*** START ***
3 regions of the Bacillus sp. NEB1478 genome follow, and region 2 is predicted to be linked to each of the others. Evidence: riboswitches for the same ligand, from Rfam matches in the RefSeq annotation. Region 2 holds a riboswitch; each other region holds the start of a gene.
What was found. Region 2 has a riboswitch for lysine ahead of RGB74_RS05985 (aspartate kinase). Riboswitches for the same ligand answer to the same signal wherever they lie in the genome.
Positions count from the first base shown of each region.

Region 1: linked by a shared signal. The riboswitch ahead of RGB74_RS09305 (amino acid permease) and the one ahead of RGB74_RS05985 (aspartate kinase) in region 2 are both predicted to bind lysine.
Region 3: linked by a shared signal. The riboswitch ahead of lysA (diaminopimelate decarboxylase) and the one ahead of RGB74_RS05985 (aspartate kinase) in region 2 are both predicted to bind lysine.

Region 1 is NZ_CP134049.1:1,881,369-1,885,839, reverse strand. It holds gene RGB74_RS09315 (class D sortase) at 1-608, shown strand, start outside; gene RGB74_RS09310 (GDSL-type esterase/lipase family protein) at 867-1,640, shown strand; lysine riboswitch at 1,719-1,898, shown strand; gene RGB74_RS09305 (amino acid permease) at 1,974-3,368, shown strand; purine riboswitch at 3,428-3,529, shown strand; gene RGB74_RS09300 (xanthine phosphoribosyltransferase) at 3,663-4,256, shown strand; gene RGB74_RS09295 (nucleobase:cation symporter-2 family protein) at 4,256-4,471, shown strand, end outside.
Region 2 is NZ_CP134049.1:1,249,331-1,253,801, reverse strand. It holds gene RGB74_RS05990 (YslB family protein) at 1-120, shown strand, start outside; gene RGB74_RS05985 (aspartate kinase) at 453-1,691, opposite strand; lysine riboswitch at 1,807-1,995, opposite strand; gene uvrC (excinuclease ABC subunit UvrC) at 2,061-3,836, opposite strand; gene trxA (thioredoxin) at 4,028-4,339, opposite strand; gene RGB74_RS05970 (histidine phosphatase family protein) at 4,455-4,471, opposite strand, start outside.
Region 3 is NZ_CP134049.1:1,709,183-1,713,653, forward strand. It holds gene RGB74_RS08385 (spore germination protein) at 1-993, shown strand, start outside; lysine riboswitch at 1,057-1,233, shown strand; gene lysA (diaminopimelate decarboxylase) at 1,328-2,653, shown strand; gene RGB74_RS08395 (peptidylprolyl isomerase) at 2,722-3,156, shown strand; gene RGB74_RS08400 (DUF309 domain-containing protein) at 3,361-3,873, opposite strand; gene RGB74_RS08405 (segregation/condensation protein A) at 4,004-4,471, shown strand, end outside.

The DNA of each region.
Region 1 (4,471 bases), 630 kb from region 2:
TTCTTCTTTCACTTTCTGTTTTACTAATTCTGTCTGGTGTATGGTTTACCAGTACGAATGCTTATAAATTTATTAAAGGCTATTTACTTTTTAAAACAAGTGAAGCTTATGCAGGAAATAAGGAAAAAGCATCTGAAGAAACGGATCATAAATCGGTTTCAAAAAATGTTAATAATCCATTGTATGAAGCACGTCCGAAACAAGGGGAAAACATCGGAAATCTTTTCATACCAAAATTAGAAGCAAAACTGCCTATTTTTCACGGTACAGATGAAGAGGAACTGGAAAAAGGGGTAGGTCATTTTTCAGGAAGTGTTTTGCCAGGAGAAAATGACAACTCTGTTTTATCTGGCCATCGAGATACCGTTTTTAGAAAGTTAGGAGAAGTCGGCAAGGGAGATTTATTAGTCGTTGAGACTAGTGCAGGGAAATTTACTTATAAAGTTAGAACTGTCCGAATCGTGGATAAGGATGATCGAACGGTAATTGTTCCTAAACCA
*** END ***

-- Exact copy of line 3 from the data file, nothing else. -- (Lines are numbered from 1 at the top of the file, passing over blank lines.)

Positions count from the first base shown of each region.